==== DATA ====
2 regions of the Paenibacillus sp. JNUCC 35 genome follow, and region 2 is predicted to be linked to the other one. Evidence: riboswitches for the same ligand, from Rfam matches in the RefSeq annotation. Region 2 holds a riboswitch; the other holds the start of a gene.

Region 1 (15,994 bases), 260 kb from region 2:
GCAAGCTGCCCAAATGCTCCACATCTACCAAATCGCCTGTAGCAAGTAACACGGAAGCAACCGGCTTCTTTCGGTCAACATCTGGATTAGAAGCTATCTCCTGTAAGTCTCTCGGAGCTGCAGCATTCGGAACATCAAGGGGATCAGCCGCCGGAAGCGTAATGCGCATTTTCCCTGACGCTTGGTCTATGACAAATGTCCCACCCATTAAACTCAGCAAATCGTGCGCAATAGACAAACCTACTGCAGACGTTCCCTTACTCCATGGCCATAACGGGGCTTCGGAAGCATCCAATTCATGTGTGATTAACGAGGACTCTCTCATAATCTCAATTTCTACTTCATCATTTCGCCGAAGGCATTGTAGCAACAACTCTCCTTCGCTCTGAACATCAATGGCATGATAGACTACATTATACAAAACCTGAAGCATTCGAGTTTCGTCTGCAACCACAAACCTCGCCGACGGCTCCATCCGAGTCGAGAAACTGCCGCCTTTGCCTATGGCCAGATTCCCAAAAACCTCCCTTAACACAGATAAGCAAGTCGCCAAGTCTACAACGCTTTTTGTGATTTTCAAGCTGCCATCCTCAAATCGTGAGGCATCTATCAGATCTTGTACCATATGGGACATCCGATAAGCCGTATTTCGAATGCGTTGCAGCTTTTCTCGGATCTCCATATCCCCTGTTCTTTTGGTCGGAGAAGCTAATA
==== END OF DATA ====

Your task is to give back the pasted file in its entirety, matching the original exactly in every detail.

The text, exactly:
2 regions of the Paenibacillus sp. JNUCC 35 genome follow, and region 2 is predicted to be linked to the other one. Evidence: riboswitches for the same ligand, from Rfam matches in the RefSeq annotation. Region 2 holds a riboswitch; the other holds the start of a gene.

Region 1 (15,994 bases), 260 kb from region 2:
GCAAGCTGCCCAAATGCTCCACATCTACCAAATCGCCTGTAGCAAGTAACACGGAAGCAACCGGCTTCTTTCGGTCAACATCTGGATTAGAAGCTATCTCCTGTAAGTCTCTCGGAGCTGCAGCATTCGGAACATCAAGGGGATCAGCCGCCGGAAGCGTAATGCGCATTTTCCCTGACGCTTGGTCTATGACAAATGTCCCACCCATTAAACTCAGCAAATCGTGCGCAATAGACAAACCTACTGCAGACGTTCCCTTACTCCATGGCCATAACGGGGCTTCGGAAGCATCCAATTCATGTGTGATTAACGAGGACTCTCTCATAATCTCAATTTCTACTTCATCATTTCGCCGAAGGCATTGTAGCAACAACTCTCCTTCGCTCTGAACATCAATGGCATGATAGACTACATTATACAAAACCTGAAGCATTCGAGTTTCGTCTGCAACCACAAACCTCGCCGACGGCTCCATCCGAGTCGAGAAACTGCCGCCTTTGCCTATGGCCAGATTCCCAAAAACCTCCCTTAACACAGATAAGCAAGTCGCCAAGTCTACAACGCTTTTTGTGATTTTCAAGCTGCCATCCTCAAATCGTGAGGCATCTATCAGATCTTGTACCATATGGGACATCCGATAAGCCGTATTTCGAATGCGTTGCAGCTTTTCTCGGATCTCCATATCCCCTGTTCTTTTGGTCGGAGAAGCTAATA